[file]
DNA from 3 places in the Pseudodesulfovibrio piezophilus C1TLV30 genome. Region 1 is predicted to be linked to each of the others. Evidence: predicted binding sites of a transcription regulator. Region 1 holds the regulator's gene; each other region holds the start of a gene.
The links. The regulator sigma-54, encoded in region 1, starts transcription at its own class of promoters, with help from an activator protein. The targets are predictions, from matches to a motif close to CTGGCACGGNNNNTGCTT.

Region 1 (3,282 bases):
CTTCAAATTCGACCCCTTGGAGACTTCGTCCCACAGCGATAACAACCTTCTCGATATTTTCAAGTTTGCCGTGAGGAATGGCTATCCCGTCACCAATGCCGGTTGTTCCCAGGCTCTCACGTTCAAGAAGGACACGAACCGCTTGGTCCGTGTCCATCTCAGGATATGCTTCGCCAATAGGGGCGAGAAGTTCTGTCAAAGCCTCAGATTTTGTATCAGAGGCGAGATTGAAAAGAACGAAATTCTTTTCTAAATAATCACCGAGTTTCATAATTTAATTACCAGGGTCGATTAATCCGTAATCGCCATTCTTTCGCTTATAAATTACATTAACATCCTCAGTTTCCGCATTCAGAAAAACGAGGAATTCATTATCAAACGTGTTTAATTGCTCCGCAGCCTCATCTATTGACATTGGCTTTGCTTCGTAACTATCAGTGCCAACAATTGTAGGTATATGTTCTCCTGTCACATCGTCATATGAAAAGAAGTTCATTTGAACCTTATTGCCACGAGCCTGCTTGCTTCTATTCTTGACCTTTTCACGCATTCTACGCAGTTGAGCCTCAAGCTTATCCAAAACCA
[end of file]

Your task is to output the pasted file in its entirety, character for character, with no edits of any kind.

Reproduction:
DNA from 3 places in the Pseudodesulfovibrio piezophilus C1TLV30 genome. Region 1 is predicted to be linked to each of the others. Evidence: predicted binding sites of a transcription regulator. Region 1 holds the regulator's gene; each other region holds the start of a gene.
The links. The regulator sigma-54, encoded in region 1, starts transcription at its own class of promoters, with help from an activator protein. The targets are predictions, from matches to a motif close to CTGGCACGGNNNNTGCTT.

Region 1 (3,282 bases):
CTTCAAATTCGACCCCTTGGAGACTTCGTCCCACAGCGATAACAACCTTCTCGATATTTTCAAGTTTGCCGTGAGGAATGGCTATCCCGTCACCAATGCCGGTTGTTCCCAGGCTCTCACGTTCAAGAAGGACACGAACCGCTTGGTCCGTGTCCATCTCAGGATATGCTTCGCCAATAGGGGCGAGAAGTTCTGTCAAAGCCTCAGATTTTGTATCAGAGGCGAGATTGAAAAGAACGAAATTCTTTTCTAAATAATCACCGAGTTTCATAATTTAATTACCAGGGTCGATTAATCCGTAATCGCCATTCTTTCGCTTATAAATTACATTAACATCCTCAGTTTCCGCATTCAGAAAAACGAGGAATTCATTATCAAACGTGTTTAATTGCTCCGCAGCCTCATCTATTGACATTGGCTTTGCTTCGTAACTATCAGTGCCAACAATTGTAGGTATATGTTCTCCTGTCACATCGTCATATGAAAAGAAGTTCATTTGAACCTTATTGCCACGAGCCTGCTTGCTTCTATTCTTGACCTTTTCACGCATTCTACGCAGTTGAGCCTCAAGCTTATCCAAAACCA